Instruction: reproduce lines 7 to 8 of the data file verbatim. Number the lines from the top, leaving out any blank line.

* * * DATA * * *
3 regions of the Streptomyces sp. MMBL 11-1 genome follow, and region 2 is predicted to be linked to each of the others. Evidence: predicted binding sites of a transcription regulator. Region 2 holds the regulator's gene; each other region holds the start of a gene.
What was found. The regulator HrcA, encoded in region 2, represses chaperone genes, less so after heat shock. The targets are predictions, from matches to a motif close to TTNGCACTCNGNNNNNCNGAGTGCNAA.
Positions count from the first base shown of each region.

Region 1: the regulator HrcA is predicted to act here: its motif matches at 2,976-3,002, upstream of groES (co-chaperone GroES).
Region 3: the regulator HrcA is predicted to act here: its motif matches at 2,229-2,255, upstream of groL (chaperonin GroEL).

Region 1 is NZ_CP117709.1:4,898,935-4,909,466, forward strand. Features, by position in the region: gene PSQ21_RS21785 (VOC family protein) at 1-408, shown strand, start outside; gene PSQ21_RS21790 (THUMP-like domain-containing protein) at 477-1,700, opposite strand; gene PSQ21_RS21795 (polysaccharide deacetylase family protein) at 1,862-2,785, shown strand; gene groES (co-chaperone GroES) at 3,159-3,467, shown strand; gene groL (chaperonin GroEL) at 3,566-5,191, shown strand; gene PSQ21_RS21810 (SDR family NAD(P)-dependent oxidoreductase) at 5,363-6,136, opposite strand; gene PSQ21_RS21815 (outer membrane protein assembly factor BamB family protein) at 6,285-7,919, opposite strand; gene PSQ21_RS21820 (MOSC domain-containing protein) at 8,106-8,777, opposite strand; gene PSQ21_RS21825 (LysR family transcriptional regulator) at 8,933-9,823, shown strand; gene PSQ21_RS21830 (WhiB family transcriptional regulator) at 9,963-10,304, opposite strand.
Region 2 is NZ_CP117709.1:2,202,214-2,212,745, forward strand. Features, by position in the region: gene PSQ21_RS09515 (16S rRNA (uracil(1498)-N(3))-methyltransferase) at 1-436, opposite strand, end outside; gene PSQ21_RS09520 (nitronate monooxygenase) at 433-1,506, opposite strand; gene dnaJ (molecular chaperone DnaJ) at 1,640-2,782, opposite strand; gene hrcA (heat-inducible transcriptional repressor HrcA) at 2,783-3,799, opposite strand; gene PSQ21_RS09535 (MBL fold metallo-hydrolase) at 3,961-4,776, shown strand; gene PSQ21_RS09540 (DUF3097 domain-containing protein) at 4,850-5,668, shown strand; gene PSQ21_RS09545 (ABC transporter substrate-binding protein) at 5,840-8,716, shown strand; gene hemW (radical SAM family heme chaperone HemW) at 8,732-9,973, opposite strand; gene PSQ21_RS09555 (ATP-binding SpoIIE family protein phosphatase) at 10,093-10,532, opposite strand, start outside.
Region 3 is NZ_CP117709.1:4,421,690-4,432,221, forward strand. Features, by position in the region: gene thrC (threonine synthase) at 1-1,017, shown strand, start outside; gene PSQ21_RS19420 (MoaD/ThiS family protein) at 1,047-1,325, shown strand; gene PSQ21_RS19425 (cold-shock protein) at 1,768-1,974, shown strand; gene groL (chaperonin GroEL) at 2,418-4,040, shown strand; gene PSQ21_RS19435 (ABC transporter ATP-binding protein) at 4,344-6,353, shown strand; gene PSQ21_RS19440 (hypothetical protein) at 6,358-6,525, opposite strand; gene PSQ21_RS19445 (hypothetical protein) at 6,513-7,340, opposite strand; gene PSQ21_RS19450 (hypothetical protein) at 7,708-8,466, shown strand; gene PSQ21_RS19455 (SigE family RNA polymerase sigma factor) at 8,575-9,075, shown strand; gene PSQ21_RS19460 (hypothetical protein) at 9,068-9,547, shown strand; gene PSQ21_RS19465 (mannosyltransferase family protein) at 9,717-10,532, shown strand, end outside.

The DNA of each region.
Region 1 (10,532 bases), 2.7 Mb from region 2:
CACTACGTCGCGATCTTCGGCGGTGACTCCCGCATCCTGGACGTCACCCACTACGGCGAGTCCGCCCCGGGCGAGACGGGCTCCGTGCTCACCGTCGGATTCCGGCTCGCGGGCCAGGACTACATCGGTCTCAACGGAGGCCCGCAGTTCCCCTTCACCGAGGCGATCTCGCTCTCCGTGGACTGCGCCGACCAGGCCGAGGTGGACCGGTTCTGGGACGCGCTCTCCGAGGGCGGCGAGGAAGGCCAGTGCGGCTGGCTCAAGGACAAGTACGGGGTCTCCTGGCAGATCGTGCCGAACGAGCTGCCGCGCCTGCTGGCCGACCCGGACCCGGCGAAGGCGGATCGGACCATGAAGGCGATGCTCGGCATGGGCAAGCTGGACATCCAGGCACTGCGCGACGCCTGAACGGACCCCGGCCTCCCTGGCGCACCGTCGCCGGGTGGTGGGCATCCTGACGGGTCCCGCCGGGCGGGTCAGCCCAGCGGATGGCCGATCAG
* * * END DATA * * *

Region 2 is NZ_CP117709.1:2,202,214-2,212,745, forward strand. Features, by position in the region: gene PSQ21_RS09515 (16S rRNA (uracil(1498)-N(3))-methyltransferase) at 1-436, opposite strand, end outside; gene PSQ21_RS09520 (nitronate monooxygenase) at 433-1,506, opposite strand; gene dnaJ (molecular chaperone DnaJ) at 1,640-2,782, opposite strand; gene hrcA (heat-inducible transcriptional repressor HrcA) at 2,783-3,799, opposite strand; gene PSQ21_RS09535 (MBL fold metallo-hydrolase) at 3,961-4,776, shown strand; gene PSQ21_RS09540 (DUF3097 domain-containing protein) at 4,850-5,668, shown strand; gene PSQ21_RS09545 (ABC transporter substrate-binding protein) at 5,840-8,716, shown strand; gene hemW (radical SAM family heme chaperone HemW) at 8,732-9,973, opposite strand; gene PSQ21_RS09555 (ATP-binding SpoIIE family protein phosphatase) at 10,093-10,532, opposite strand, start outside.
Region 3 is NZ_CP117709.1:4,421,690-4,432,221, forward strand. Features, by position in the region: gene thrC (threonine synthase) at 1-1,017, shown strand, start outside; gene PSQ21_RS19420 (MoaD/ThiS family protein) at 1,047-1,325, shown strand; gene PSQ21_RS19425 (cold-shock protein) at 1,768-1,974, shown strand; gene groL (chaperonin GroEL) at 2,418-4,040, shown strand; gene PSQ21_RS19435 (ABC transporter ATP-binding protein) at 4,344-6,353, shown strand; gene PSQ21_RS19440 (hypothetical protein) at 6,358-6,525, opposite strand; gene PSQ21_RS19445 (hypothetical protein) at 6,513-7,340, opposite strand; gene PSQ21_RS19450 (hypothetical protein) at 7,708-8,466, shown strand; gene PSQ21_RS19455 (SigE family RNA polymerase sigma factor) at 8,575-9,075, shown strand; gene PSQ21_RS19460 (hypothetical protein) at 9,068-9,547, shown strand; gene PSQ21_RS19465 (mannosyltransferase family protein) at 9,717-10,532, shown strand, end outside.